French unions and government attempt to find pension compromise in three months

French unions and government attempt to find pension compromise in three months
Unions and government are now debating the controversial 'pivot age'. Photo: AFP
French unions and government ministers have begun three months of talks in an attempt to balance the books of the country's pension funds - the latest phase in a hotly contested overhaul of the system that sparked the country's longest transport strike in decades.

The talks were called after Prime Minister Edouard Philippe dropped his plan to balance the budget by pushing back the age for a full pension to 64 from 62, in a new “universal” pension system that does away with dozens of separate regimes.

Under the proposals 

But he says that if he agrees to union demands to drop the 'pivot age' of 64, the extra money will have to come from somewhere else.

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Edouard Philippe, left, at an earlier meeting with union leaders. Photo: AFP

He has therefore set a three-month deadline for finding the money, or else he will impose the so-called “pivot age” that would cut payouts for people who retire before 64, while boosting them for those who work longer.

However, Philippe has already ruled out making employers contribute more to the system, saying that would make labour more expensive and crimp hiring.

“I've always said that it doesn't seem possible to balance the pension system without touching the age,” Philippe told French newspaper La Croix last week.

“But if our social partners can agree on a cocktail of measures, including something different that the pivot age, I'll take it,” he said.

The government estimates the pay-as-you-go system will be running annual deficits of €12 billion by 2027, because fewer workers will be paying for increasing numbers of retirees who are living longer.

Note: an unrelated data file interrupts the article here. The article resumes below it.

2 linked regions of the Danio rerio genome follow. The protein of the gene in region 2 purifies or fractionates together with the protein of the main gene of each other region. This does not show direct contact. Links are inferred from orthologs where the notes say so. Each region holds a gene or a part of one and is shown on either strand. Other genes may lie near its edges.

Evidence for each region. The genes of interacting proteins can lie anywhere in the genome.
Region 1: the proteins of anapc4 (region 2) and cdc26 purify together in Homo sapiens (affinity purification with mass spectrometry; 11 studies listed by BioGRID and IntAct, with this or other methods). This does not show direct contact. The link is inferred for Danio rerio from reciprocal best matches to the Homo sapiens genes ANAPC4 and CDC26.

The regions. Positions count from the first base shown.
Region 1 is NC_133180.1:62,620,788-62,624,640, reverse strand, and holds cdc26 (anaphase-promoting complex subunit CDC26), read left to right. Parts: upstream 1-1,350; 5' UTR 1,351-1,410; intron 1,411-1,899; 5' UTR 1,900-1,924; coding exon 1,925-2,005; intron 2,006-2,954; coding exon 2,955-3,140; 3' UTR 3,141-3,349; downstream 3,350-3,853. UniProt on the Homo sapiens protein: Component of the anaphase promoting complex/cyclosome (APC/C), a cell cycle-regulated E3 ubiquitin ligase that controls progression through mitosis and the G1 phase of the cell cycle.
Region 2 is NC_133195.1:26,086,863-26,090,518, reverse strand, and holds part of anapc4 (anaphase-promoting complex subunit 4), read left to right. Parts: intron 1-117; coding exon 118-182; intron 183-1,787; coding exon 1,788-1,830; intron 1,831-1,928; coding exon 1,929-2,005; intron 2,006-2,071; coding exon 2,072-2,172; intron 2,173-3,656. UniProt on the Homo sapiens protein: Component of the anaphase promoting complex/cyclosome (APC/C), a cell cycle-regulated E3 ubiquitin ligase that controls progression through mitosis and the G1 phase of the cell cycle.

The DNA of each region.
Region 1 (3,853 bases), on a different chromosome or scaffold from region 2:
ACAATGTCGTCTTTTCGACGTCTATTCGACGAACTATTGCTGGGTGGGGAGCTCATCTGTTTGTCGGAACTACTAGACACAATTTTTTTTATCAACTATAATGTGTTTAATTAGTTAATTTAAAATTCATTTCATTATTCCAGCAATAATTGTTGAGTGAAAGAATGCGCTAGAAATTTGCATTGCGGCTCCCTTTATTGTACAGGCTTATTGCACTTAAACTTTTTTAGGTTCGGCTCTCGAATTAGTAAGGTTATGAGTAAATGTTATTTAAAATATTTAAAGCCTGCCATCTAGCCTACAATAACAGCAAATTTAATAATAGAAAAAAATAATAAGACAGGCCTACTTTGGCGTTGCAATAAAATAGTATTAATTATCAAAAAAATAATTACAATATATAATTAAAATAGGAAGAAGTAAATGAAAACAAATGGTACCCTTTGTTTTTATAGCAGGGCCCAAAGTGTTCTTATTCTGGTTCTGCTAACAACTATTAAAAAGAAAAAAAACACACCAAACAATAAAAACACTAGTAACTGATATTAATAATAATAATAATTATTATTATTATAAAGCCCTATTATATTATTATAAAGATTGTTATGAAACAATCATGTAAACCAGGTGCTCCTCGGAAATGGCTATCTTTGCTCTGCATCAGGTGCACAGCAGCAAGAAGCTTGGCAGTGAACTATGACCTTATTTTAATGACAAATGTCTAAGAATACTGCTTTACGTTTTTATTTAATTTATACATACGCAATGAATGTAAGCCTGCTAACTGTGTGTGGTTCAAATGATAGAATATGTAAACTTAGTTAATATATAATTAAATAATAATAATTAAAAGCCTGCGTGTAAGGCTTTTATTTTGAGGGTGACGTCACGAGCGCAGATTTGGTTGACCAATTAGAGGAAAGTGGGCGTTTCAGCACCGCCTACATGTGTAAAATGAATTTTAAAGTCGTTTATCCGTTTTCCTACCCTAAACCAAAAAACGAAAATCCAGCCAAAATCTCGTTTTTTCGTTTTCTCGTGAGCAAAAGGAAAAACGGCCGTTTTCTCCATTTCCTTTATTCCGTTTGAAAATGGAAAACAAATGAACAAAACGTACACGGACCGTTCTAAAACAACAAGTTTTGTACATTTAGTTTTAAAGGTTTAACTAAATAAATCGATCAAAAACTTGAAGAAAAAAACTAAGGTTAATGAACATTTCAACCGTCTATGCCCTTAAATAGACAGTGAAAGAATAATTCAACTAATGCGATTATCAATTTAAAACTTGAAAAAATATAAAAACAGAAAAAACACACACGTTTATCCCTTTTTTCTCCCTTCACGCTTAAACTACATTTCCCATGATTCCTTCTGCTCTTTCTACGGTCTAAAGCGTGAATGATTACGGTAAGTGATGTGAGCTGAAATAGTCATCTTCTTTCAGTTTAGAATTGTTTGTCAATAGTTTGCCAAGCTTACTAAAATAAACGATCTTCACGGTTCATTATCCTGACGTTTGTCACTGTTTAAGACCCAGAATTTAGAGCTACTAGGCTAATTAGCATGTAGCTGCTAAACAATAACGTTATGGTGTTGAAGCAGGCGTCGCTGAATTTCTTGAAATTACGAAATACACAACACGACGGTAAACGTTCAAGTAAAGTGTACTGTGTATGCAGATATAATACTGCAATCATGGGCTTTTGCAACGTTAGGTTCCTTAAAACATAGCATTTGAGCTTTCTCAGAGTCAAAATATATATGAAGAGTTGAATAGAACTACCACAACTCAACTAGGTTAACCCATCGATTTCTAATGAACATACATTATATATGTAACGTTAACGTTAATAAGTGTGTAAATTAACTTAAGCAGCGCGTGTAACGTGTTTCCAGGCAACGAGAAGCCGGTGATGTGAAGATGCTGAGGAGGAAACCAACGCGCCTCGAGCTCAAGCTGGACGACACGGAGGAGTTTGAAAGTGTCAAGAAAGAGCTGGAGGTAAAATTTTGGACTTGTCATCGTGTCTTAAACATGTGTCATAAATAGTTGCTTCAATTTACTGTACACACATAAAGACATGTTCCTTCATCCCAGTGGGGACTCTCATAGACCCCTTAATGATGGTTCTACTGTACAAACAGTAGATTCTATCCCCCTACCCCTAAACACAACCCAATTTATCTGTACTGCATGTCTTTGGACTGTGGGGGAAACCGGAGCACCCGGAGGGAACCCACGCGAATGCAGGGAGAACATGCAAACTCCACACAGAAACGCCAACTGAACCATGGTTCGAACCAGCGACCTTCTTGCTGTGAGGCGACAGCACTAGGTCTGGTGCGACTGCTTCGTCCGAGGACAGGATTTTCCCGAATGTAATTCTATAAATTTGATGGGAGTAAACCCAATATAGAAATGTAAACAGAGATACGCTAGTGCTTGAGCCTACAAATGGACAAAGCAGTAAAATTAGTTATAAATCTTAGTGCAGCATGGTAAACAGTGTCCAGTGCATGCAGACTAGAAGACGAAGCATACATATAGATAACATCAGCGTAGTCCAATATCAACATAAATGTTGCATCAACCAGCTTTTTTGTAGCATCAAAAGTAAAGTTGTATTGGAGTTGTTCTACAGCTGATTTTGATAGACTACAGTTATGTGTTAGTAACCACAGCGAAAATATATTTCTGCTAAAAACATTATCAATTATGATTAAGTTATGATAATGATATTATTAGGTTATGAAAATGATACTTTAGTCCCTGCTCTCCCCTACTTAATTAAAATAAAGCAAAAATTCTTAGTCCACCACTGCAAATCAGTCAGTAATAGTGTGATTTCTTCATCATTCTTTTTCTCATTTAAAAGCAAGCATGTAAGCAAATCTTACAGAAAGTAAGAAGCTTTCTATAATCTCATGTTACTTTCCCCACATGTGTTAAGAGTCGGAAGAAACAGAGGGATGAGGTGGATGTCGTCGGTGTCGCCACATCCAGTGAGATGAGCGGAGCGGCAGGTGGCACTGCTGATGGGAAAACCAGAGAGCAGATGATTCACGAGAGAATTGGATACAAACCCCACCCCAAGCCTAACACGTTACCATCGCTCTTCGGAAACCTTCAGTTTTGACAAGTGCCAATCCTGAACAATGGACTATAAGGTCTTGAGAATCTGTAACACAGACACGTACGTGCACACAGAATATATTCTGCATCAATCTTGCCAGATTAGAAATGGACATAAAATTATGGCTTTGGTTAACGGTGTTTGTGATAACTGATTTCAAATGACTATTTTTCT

Points of contention 

The overhaul was a key plank in Emmanuel Macron's presidential election campaign, which promised a series of reforms to revitalise French economic growth while reining in government spending.

He says the new system, in which workers will earn points based on earnings that can be converted into pension payouts, will be more transparent and fairer, especially for women and low earners.

France currently has 42 legacy systems, many offering early retirement and other benefits to public-sector workers like train and Metro drivers, which critics say are no longer justified.

But unions accuse Macron of plotting a system that will effectively force millions of people to work longer or accept lower pensions – or to sign up for private, US-style investment accounts.

On December 5th, they launched a massive transport strike that wreaked havoc on millions of commuters and travellers, punctuated by several days of mass protests that saw teachers, hospital workers and other public workers hit the streets.

Yet the protests have largely ended after Philippe dropped his pivot age – at least temporarily – and invited union leaders to submit alternatives.

Although some unions are technically continuing their actions, almost all their members have gone back to work and transport services both in Paris and around France have been running normally for the last few days.

The most recent 'day of protest' called by unions on Wednesday saw a low turnout on protest marches and very little disruption on Paris public transport and on the national SNCF rail system.

“We have a very simple proposal… increasing employer contributions by one percent would balance the budget by 2030,” Yves Veyrier of the hard-line Force Ouvriere union told RTL radio on Thursday.

And even though the financing is still in flux, the government aims to push the overhaul through parliament quickly, with a first vote expected in early March.


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